Poz
Print the post Back To Top
No. of Recommendations: 2
How much was spent by the US government (and, ultimately, by many other governments) to bail the banksters out of those messes?

Actually, the US government made a profit on the TARP money that it provided to banks. It disbursed $245.1 Billion, is still owed $6.1 Billion, and received back $270.9 Billion. Even if none of the $6.1 Billion the US government is still owed by banks is paid back, that's still a net profit of $19.7 Billion. http://www.treasury.gov/initiatives/financial-stability/repo...

AJ
Print the post Back To Top
No. of Recommendations: 1
Pos, I think we are in general agreement that such changes will be fought vigorously and will not easily become law. But sometimes they do get through.
Print the post Back To Top
No. of Recommendations: 1
Actually, the US government made a profit on the TARP money that it provided to banks. It disbursed $245.1 Billion, is still owed $6.1 Billion, and received back $270.9 Billion. Even if none of the $6.1 Billion the US government is still owed by banks is paid back, that's still a net profit of $19.7 Billion.

Well, according to how I read the chart at the link you provided, the total amount lent was $456.6 and the total amount paid back was 417.2 leaving a shortfall on TARP of the difference.

Secondly, TARP wasn't the only program.

Thirdly, in order for Bear Sterns (and possibly Lehman) to be resolved, the Federal Government had to take over their wagers gone awry as well.

Next, I see there no accounting for how much support we rendered to overseas banking entities.

Then pressure was put on the FASB to retract the rule requiring banks to mark their assets to market, without which repeal all of the biggest would have been visibly as insolvent as, in reality, they actually were.

Finally over the last 6 years the banks have borrowed at the Fed window at .25% and lent it right back to the Government at up to 2%. Some may not call that a bailout but if it looks like a duck....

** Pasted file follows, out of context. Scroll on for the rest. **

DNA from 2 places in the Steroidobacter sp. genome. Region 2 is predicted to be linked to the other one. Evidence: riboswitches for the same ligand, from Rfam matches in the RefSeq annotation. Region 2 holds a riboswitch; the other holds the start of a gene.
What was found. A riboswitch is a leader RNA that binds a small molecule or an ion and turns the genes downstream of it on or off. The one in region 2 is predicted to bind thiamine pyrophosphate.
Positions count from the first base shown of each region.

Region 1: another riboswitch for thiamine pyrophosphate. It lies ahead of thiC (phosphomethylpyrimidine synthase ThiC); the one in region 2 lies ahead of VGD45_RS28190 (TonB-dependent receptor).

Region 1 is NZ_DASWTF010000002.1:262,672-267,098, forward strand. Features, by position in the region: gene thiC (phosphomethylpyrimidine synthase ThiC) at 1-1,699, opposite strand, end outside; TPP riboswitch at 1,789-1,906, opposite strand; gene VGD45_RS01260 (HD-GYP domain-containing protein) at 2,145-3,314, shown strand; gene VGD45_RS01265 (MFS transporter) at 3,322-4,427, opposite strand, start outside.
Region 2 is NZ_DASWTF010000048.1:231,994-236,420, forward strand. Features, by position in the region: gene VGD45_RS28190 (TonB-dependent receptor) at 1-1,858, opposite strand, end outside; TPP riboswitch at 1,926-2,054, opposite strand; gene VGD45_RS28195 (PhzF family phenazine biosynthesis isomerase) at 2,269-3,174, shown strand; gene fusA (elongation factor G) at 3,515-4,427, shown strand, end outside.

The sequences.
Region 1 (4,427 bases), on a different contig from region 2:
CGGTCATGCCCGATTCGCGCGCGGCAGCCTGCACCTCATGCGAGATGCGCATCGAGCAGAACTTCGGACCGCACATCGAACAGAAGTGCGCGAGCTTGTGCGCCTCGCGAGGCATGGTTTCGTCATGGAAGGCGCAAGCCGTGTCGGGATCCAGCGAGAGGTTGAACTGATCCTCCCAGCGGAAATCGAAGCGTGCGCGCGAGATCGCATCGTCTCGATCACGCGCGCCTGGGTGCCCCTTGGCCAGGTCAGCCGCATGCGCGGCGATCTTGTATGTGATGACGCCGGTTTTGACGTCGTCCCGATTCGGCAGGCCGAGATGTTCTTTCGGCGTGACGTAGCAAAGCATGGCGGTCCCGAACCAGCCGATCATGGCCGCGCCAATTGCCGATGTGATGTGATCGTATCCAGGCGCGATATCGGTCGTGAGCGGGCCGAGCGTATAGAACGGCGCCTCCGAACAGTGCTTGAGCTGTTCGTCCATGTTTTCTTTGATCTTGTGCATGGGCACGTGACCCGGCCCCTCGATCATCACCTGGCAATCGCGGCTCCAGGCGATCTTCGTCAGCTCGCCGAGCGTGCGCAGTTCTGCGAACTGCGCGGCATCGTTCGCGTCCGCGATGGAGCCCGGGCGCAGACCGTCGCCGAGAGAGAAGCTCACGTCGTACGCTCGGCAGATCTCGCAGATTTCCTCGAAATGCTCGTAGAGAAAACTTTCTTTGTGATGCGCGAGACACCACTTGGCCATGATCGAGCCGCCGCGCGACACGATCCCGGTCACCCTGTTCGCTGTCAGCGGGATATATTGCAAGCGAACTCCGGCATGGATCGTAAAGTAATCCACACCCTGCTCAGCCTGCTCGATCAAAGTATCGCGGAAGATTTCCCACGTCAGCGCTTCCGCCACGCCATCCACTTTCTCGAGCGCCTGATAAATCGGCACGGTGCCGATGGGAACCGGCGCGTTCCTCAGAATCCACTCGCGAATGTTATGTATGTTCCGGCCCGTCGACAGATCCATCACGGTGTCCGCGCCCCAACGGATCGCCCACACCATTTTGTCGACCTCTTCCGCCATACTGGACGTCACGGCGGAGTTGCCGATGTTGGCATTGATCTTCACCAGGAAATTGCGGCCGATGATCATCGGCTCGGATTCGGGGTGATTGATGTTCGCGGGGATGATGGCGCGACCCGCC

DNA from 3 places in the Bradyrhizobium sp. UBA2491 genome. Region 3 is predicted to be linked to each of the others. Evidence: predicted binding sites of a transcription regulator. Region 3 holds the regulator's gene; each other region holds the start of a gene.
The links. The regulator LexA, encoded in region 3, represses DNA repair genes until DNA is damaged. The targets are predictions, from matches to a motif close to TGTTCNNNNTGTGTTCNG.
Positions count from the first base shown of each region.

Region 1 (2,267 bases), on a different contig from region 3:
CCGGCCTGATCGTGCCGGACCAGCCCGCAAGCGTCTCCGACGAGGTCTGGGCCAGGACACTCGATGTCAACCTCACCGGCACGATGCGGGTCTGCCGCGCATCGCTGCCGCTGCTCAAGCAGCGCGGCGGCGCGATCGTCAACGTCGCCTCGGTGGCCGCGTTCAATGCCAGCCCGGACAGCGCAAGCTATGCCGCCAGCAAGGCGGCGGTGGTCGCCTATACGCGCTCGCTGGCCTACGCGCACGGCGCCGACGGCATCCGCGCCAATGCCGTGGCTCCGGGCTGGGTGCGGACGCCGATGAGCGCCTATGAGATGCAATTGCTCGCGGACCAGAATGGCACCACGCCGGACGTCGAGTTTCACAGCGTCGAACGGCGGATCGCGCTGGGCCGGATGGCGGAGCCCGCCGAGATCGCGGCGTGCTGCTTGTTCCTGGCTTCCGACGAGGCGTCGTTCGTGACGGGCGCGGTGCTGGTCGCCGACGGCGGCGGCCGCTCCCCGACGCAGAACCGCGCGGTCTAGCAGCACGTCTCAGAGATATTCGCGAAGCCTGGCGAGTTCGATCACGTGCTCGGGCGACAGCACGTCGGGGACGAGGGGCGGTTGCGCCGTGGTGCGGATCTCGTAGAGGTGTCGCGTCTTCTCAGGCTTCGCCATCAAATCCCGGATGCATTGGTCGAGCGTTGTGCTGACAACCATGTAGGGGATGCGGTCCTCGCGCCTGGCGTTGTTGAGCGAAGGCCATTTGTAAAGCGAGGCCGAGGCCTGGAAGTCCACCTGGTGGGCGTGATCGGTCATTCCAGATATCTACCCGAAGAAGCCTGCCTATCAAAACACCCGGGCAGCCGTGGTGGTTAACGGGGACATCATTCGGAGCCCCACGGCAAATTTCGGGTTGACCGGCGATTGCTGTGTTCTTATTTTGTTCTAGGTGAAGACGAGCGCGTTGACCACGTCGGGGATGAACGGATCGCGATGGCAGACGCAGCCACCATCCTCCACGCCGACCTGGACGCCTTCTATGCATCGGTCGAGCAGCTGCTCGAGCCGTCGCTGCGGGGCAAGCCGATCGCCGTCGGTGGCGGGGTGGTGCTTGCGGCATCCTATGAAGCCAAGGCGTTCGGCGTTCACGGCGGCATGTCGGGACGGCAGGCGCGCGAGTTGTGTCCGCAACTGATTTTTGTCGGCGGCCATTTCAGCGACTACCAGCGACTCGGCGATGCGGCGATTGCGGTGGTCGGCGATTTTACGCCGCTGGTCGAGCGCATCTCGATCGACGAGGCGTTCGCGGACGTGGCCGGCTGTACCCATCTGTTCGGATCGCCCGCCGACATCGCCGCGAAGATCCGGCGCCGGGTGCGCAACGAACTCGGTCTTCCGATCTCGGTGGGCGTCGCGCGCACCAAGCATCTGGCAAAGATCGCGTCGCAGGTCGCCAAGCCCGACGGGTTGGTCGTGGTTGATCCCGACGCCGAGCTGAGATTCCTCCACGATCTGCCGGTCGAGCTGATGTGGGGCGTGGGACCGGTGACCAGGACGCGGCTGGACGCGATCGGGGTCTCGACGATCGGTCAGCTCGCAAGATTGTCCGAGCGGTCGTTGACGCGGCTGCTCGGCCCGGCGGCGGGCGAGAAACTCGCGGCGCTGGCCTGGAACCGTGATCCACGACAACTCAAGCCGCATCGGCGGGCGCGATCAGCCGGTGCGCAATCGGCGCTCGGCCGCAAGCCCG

Poz
Print the post Back To Top
No. of Recommendations: 5
Well, according to how I read the chart at the link you provided, the total amount lent was $456.6 and the total amount paid back was 417.2 leaving a shortfall on TARP of the difference.

Not really. Since you referred to 'banksters' (How much was spent by the US government (and, ultimately, by many other governments) to bail the banksters out of those messes?), I provided the link to the TARP program for the banks, not the link to the overall TARP program. TARP made money on the money it provided to the banks. The money that TARP has lost so far has been mostly due to the bailout provided to automakers, not 'banksters'.

Secondly, TARP wasn't the only program.

Well, it was the most talked about program, and the one that I was able to find data on. Do you have data for the other programs? I was just trying to provide an answer to your question of how much the US government has lost bailing out 'banksters'. And at least for TARP, the answer is, the US government made money bailing out 'banksters'. I would be interested in seeing other data.

Thirdly, in order for Bear Sterns (and possibly Lehman) to be resolved, the Federal Government had to take over their wagers gone awry as well.

Well, the Bear Stearns 'wagers gone awry' formed the basis of Maiden Lane, LLC, which also made, not lost, money: http://www.newyorkfed.org/markets/maidenlane.html

Purpose: ML LLC was created to facilitate the merger of JP Morgan Chase & Co. (JPMC) and Bear Stearns Companies, Inc. (Bear Stearns) by purchasing approximately $30 billion in assets from the mortgage desk at Bear Stearns.

Terms: The New York Fed lent ML LLC approximately $28.82 billion. The loan has a 10-year term and accrues interest at the primary credit rate. JPMC lent ML LLC approximately $1.15 billion. The JPMC loan has a 10-year term and accrues interest at the primary credit rate plus 450 basis points.

Investment Objective: Repay the New York Fed’s senior loan (including principal and interest), while refraining from disturbing general financial market conditions. Following a 2-year reinvestment period, monthly loan repayment commenced in July 2010.